"Barrett provides a delightful update on the creative use of dreams by contemporary artists, writers, filmmakers, musicians, scientists, inventors, and others, along with a reminder of classical dream discoveries. She has gathered many unique examples from eastern cultures, as well, including India, Islam, and Africa. Her personal interviews with living artists in various fields inspire readers to recognize their own dream discoveries and use them to enrich their daily lives. Good bedtime reading!"-- Patricia Garfield, Ph.D., author of Creative Dreaming and The Universal Dream Key

"A fascinating account of the fantastic creativity of the dreaming mind. The most extensive collection of creative dreams yet, The Committee of Sleep is well written, thoughtful, and inspiring."-- Stephen LaBerge, Ph.D., author of the bestseller Lucid Dreaming

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Most Helpful Customer Reviews

13 of 14 people found the following review helpful By bronx book nerd VINE VOICE on September 20, 2010
Format: Paperback
Dreams can be valuable sources of ideas, creativity and solutions, as clearly demonstrated by Deirdre Barrett's book. Barrett covers how dreams have assisted writers, painters, architects, biologists and chemists, for example, in finding solutions to problems or by presenting new creative ideas. All the accounts and evidence presented in this book should convince any skeptic that dreams can be a rich vein to mine. I myself often come up with creative ideas when I am in the so-called hypnagogic state, that state on the border of sleeping and waking, when I awaken in the morning. My problem is that I am usually not prepared to capture my thoughts on pen and paper, and I later find myself remembering that I had a good idea but not remembering what it was. Barrett also explores the impact that dreamers' professions and cultures have in the types of dreams they have. For example, in cultures where dreams are accepted as sources of ideas or inspiration, they are more readily shared and acted on.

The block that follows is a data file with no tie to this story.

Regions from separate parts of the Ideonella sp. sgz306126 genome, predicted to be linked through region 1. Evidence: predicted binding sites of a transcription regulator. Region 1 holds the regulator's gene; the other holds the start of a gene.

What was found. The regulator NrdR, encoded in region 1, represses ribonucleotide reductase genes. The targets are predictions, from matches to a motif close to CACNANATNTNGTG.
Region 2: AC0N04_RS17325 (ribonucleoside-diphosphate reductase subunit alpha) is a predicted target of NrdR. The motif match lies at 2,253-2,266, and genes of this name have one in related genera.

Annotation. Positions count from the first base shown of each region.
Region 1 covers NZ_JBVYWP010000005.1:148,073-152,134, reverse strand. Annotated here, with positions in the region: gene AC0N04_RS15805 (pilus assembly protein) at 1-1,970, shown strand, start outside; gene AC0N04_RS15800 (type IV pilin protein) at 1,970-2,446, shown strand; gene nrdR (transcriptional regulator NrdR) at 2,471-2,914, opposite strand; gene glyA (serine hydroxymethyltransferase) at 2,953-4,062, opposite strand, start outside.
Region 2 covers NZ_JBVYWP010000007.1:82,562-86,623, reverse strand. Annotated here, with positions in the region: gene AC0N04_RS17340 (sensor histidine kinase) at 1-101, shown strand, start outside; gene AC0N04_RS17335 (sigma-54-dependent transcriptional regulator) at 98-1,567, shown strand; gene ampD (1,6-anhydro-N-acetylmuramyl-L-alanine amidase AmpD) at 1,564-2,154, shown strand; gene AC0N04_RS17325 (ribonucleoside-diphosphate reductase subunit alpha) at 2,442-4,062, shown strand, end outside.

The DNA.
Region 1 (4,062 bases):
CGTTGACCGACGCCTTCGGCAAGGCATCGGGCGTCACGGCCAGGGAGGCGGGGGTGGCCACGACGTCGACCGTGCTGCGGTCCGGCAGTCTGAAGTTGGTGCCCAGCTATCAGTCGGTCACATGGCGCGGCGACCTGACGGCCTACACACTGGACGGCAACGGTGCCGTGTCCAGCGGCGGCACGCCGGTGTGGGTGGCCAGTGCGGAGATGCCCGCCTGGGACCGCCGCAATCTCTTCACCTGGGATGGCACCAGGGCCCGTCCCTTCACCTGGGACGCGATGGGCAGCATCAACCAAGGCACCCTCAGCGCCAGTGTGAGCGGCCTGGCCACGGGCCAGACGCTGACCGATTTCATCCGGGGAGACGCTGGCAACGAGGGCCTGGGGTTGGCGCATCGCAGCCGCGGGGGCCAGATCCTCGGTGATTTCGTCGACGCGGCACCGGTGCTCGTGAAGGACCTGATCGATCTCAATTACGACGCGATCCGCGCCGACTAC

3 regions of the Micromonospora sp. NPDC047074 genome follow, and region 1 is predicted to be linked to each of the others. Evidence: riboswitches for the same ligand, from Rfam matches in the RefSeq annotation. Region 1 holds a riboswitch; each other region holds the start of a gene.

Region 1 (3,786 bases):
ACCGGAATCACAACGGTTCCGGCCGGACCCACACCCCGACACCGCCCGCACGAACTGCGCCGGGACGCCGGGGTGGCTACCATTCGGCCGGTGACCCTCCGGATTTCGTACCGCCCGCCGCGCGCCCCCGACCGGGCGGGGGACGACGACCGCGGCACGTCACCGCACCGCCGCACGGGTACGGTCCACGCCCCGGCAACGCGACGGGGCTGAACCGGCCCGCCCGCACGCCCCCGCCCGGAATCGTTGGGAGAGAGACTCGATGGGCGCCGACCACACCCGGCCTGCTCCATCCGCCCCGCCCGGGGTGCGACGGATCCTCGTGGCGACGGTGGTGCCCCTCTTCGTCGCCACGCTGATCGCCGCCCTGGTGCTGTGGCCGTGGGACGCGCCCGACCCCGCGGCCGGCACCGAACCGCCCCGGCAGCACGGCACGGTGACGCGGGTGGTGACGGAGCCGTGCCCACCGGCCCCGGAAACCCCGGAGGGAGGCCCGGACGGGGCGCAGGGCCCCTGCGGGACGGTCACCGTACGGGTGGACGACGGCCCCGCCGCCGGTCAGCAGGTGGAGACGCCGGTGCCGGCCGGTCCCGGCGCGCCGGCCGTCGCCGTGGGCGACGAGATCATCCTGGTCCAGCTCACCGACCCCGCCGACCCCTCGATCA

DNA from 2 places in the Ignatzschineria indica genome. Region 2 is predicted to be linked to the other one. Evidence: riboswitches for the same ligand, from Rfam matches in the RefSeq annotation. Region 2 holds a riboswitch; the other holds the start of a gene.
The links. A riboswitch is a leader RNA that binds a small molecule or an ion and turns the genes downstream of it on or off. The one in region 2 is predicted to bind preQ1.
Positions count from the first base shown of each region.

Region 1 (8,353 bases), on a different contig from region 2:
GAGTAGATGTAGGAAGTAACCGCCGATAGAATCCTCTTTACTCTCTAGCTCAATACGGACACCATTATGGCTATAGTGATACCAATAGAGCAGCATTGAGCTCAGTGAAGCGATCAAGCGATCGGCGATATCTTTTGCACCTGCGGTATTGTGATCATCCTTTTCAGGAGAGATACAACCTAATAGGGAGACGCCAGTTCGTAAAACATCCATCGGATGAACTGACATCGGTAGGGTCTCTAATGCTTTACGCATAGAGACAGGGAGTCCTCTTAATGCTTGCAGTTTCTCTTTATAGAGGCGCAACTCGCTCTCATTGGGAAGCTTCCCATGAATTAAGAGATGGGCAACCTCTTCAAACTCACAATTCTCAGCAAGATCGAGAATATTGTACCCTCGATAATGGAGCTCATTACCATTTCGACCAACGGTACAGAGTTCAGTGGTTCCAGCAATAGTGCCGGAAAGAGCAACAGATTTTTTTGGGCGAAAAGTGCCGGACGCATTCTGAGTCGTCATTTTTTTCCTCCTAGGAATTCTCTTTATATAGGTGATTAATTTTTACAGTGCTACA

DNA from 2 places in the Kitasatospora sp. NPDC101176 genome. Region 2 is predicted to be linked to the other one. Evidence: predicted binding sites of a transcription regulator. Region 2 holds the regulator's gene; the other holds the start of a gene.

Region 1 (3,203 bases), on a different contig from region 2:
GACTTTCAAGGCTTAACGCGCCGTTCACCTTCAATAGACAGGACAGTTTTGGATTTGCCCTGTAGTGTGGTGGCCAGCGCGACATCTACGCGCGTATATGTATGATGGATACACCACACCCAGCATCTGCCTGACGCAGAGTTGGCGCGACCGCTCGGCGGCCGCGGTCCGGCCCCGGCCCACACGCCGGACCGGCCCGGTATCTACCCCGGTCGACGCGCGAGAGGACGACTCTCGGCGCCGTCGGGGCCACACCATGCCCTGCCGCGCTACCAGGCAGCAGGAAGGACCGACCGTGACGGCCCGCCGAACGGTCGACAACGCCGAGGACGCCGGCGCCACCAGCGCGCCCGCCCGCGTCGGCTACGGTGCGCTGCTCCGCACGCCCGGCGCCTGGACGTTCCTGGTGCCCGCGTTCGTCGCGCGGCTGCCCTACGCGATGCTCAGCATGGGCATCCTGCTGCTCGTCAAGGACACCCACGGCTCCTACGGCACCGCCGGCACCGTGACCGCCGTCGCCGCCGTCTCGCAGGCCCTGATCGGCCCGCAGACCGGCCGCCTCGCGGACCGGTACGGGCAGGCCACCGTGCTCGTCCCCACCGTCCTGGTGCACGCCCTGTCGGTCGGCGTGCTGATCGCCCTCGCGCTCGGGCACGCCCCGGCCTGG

On the down side, although I can't quite put my finger on it, there is something about Barrett's writing style that made it somewhat difficult to get through the text, and I found that I was forcing myself to push through the text, feeling at times that I was more reading a menu of dream selections and their details rather than a story about the dreams and their dreamers.
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7 of 7 people found the following review helpful By Richard Aru on July 1, 2010
Format: Hardcover
This book brings together all the best accounts of dreams which have solved important waking life problems or inspired great art. It summarizes research on how often and what kinds of problems dreams are most helpful with. There are directions for incubating creative problem solving dreams which give the reader all clear information to get started making practical use of their own dreams. Well-written and entertaining reading. Recommended to anyone who's interested in dreams or in the creative process.
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6 of 7 people found the following review helpful By Curt Howard on August 21, 2010
Format: Paperback
This book isn't a self-help book per se. It devotes most of the space to describing problem solving and creative dreams of historic and modern writers and scientist. But it has enough pages which outline how to incubate proberm-solving dreams yourself to make this easy and the famous examples are more inspiring than a whole book of the 'how-to' would be. Best book if you want to start getting practical help from your dream life.